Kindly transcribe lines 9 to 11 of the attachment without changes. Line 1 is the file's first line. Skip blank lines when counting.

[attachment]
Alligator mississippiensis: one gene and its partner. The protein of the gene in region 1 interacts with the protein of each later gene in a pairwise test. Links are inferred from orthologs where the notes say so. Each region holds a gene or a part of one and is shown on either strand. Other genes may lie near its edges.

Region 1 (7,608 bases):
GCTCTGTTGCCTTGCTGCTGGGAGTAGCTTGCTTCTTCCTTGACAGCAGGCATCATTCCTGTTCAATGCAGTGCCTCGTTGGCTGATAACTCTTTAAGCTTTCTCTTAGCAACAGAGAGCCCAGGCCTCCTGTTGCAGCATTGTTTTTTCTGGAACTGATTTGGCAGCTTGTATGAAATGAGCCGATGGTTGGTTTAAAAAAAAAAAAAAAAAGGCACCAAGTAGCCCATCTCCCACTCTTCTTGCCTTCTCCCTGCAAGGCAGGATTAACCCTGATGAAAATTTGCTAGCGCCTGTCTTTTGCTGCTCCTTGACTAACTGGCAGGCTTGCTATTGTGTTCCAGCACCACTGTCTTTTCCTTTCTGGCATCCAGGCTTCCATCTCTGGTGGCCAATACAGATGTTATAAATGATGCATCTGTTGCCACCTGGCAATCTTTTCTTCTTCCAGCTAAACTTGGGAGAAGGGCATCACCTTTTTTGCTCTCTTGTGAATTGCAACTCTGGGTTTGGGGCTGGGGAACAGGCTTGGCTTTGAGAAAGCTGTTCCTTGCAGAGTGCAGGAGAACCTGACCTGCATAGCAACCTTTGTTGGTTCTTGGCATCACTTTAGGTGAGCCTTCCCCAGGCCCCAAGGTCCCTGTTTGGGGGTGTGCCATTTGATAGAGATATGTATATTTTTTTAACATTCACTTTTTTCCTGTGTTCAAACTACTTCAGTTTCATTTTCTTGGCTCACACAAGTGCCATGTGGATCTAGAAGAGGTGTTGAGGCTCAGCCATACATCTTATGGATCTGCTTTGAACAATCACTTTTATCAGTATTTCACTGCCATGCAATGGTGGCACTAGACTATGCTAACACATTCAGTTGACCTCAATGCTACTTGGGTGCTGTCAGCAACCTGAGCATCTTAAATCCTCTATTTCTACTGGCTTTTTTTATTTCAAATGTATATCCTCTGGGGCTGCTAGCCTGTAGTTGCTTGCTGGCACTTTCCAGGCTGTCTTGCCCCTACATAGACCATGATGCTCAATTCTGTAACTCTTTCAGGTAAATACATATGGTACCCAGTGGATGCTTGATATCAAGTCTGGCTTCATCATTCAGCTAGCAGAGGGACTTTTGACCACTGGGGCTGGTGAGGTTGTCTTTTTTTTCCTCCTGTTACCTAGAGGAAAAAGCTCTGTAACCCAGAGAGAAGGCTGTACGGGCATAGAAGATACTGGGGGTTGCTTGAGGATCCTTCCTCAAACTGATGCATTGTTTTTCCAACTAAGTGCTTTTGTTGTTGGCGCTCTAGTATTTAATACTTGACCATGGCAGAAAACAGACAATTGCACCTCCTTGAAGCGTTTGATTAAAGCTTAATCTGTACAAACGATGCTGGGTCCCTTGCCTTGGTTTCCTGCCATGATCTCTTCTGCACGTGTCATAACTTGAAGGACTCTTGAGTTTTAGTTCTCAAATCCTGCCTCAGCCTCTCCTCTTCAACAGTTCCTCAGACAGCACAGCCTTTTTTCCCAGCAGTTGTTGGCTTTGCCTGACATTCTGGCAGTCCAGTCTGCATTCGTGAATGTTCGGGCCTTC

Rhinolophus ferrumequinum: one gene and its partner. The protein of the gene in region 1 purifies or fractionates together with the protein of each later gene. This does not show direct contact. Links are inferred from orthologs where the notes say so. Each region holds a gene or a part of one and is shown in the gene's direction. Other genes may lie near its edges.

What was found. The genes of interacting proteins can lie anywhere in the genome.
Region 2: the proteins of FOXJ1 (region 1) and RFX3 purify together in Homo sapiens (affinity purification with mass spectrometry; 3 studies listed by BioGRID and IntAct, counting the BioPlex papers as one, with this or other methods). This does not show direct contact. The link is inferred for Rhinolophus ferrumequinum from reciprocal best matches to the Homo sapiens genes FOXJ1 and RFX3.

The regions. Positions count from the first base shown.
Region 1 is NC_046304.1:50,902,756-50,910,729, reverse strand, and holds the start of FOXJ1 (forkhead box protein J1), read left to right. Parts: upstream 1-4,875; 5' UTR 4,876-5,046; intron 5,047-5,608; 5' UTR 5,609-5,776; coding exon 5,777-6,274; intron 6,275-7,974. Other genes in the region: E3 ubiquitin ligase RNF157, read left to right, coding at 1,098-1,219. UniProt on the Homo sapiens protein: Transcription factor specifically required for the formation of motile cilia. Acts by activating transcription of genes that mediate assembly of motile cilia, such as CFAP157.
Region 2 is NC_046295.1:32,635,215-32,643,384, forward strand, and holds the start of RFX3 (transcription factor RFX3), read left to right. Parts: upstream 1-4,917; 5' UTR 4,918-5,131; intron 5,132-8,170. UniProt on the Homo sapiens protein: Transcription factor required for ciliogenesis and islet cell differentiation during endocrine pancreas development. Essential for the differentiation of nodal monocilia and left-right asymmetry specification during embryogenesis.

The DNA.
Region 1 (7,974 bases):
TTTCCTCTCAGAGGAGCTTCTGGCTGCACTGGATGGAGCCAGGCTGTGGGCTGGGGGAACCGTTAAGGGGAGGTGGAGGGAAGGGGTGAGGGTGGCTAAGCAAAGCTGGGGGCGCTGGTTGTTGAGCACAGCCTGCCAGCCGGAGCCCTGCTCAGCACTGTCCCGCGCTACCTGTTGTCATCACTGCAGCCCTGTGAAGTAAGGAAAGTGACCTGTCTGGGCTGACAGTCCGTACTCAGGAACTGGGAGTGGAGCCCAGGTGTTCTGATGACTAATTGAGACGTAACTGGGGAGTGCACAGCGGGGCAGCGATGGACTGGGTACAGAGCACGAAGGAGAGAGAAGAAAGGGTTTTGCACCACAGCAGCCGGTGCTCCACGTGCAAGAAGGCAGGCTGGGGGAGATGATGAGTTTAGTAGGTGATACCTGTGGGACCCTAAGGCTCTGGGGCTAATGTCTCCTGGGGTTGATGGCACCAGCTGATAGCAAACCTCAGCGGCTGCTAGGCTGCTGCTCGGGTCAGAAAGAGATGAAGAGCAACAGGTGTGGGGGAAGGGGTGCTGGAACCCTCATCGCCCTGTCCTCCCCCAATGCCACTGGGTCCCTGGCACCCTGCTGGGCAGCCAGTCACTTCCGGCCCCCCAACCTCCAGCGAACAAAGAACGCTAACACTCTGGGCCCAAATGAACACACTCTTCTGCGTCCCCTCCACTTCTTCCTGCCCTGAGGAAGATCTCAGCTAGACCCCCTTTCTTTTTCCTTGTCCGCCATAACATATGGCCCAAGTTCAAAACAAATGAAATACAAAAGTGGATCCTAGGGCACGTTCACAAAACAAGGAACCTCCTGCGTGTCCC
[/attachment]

Region 2 is NC_046295.1:32,635,215-32,643,384, forward strand, and holds the start of RFX3 (transcription factor RFX3), read left to right. Parts: upstream 1-4,917; 5' UTR 4,918-5,131; intron 5,132-8,170. UniProt on the Homo sapiens protein: Transcription factor required for ciliogenesis and islet cell differentiation during endocrine pancreas development. Essential for the differentiation of nodal monocilia and left-right asymmetry specification during embryogenesis.

The DNA.
Region 1 (7,974 bases):